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Nabaneeta Deb Sen: Wit, brilliance, guts shaped literary ouvre
TIWN
Nabaneeta Deb Sen: Wit, brilliance, guts shaped literary ouvre
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Kolkata, Nov 9 (TIWN) Nabaneeta Dev Sen once said she took up the pen because there was no escape for her as "everybody who came to our house, was a writer". It was a typical witty take on her childhood, the sort of sharp humour that pervades most of the engrossing large body of works spanning all literary genres which Dev Sen effortlessly delved into, and almost always struck gold".

The immensely talented Dev Sen, known for the life force in both her persona and literary creations, spontaneously wore multiple feathers in her cap - she was a brilliant student, internationally acclaimed academician, linguist, polyglot, thinker, a liberal, a curious globe trotter, mesmerising speaker, and one who fearlessly expressed her mind on various issues affecting the society and the polity.  Born in Kolkata (then Calcutta) on January 13, 1938, to the poet-couple Narendra Dev and Radharani Devi, Dev Sen delightfully listened to her mother reading out to her poems from Rabindranath Tagore''s immortal composition for children "Sishu" (child).  But her childhood was really shaped by the historic happenings of the period, of which Kolkata - "luckily" as she said later - was the epicentre.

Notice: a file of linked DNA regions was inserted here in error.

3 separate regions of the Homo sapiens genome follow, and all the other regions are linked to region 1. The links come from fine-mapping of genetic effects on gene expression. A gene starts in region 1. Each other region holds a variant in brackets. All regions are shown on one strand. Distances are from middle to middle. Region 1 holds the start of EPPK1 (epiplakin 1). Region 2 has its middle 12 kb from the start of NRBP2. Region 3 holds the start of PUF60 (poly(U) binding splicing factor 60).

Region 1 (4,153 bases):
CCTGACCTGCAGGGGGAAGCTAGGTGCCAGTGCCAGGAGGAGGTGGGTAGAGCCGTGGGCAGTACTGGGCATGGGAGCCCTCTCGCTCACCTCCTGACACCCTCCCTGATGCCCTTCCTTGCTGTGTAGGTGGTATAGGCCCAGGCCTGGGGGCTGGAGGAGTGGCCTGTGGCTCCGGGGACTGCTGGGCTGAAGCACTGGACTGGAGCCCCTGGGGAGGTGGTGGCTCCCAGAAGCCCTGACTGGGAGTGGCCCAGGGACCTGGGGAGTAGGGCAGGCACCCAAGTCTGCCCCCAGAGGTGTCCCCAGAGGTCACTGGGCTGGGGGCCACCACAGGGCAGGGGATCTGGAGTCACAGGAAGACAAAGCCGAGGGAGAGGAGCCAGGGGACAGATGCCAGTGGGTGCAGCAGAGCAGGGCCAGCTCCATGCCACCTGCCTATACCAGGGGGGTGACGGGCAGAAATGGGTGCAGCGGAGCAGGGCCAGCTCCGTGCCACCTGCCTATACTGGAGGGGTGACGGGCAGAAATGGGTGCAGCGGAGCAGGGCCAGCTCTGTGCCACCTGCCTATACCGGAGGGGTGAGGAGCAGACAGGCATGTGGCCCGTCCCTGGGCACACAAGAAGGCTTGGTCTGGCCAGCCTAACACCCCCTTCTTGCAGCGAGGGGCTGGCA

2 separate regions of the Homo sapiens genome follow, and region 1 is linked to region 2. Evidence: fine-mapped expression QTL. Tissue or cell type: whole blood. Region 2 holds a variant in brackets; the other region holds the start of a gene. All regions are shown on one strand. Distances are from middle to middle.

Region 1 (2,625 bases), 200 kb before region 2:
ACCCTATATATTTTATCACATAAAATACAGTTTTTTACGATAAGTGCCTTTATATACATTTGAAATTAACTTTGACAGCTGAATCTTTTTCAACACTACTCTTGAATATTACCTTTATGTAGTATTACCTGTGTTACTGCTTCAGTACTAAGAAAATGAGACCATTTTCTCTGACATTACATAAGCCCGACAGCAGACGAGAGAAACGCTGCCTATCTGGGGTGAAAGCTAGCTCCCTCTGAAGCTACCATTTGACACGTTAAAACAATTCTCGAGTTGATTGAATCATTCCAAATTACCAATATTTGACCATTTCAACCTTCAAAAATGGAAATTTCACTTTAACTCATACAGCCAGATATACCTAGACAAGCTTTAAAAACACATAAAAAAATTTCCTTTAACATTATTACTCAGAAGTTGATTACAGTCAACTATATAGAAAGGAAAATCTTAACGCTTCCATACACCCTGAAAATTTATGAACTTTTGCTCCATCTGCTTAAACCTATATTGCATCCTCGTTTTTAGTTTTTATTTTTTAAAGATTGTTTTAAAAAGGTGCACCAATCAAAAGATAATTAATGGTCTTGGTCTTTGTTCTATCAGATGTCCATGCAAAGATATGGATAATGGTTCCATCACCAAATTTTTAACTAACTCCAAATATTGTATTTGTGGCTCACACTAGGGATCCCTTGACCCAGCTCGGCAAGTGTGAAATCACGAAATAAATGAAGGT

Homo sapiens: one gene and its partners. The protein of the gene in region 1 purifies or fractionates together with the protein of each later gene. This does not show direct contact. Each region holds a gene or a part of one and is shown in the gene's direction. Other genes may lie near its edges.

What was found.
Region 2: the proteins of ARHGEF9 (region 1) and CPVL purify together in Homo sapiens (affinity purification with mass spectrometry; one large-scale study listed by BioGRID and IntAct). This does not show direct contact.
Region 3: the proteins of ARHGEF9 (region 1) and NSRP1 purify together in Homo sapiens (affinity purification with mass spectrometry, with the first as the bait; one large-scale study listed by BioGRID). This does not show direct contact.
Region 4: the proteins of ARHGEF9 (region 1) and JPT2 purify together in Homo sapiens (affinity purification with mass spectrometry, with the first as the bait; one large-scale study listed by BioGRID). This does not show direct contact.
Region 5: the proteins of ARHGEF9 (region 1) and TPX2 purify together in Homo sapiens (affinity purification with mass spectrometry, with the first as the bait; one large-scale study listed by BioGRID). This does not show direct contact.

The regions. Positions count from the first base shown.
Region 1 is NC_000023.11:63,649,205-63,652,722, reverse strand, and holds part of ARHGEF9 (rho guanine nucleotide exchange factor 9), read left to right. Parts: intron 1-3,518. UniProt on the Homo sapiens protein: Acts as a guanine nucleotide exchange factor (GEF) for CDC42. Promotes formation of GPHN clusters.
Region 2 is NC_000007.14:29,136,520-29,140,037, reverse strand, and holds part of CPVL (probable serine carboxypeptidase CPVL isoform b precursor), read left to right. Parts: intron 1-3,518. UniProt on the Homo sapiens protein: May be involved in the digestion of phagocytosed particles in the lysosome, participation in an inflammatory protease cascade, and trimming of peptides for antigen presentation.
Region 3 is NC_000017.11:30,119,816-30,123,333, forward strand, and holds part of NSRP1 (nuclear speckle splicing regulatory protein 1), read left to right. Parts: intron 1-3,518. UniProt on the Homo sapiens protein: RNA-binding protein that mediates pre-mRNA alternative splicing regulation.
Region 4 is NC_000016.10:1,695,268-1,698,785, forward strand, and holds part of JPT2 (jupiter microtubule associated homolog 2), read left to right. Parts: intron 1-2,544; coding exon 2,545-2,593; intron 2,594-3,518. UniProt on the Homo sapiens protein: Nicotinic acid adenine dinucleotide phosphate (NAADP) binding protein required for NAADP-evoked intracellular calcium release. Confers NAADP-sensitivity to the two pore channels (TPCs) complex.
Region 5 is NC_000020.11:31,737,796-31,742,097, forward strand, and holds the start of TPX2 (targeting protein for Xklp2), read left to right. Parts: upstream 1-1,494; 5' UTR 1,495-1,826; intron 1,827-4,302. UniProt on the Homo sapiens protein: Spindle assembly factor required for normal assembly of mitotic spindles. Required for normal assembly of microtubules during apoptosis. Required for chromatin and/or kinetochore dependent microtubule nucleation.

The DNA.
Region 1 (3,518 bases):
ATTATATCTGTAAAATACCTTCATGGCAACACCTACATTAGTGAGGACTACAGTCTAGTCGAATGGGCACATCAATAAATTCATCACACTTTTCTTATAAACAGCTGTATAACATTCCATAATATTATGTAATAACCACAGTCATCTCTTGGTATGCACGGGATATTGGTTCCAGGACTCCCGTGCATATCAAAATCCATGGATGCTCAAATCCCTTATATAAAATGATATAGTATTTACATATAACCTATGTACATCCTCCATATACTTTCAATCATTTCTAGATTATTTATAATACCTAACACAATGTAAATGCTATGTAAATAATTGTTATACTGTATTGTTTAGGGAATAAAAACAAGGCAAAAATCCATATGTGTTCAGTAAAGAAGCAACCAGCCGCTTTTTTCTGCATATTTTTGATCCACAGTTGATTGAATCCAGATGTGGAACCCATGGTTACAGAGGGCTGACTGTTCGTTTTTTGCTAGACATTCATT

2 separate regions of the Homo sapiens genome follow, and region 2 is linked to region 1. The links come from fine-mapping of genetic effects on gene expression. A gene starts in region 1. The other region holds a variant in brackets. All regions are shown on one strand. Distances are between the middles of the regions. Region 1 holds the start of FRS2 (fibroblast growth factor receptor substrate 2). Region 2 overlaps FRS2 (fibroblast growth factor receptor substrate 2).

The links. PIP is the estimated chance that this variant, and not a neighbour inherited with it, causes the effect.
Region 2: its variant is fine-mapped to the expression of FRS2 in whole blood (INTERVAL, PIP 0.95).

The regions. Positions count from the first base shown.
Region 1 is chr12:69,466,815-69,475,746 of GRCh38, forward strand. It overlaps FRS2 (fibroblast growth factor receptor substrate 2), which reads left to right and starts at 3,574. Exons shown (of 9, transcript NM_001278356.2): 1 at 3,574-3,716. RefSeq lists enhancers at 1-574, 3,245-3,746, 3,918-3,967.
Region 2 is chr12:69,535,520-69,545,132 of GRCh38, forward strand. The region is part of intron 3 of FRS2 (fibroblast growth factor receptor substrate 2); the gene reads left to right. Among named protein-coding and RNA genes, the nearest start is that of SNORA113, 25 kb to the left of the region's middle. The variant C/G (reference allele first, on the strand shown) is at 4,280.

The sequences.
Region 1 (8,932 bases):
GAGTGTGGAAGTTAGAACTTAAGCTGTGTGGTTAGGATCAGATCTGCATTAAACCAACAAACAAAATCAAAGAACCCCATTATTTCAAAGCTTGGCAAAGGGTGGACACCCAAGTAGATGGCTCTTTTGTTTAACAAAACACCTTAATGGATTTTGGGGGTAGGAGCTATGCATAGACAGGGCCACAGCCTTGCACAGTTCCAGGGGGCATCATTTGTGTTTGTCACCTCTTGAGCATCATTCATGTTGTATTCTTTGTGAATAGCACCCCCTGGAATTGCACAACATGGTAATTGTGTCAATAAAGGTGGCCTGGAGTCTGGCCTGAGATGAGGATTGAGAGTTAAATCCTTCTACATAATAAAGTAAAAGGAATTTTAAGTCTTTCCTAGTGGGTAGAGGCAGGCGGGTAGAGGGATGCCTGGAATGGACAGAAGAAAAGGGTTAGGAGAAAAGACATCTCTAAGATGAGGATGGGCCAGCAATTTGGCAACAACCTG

The experience of living in air raid shelters during World War 2, the famine of 1946 when she saw "famished people begging for a morsel of thrown away rice water" and dogs fighting with men and women for leftover food in the dustbin, left an indelible impression in the small girl''s mind.  Then came the Calcutta riots "in which we lost my father''s best friend" and the flood of refugees in 1947-48 soon after the country''s partition. Suddenly, the city seemed to be teeming with people, all struggling to make a living and begin life afresh.  Dev Sen grew up in this milieu, and her scholarship took root in some of the finest institutions of the city - Gokhale Memorial Girls'' School, Lady Brabourne College, Presidency College and Jadavpur University from where she obtained her M.A. degree. 

Side by side, her literary endeavours took flight.  Dev Sen''s first collection of Bengali poems Pratham Pratyay was published in 1959, months before she got married to economist Amartya Sen and moved to England.  Interestingly, her second book came out in the 1970s after she got divorced from Sen, who later won the Nobel prize for Economics.  In between, however, she wrote poems, with some of the compositions Apoignant in their portrayal of the marriage breaking up and her painstaking effort to hold on to her life.

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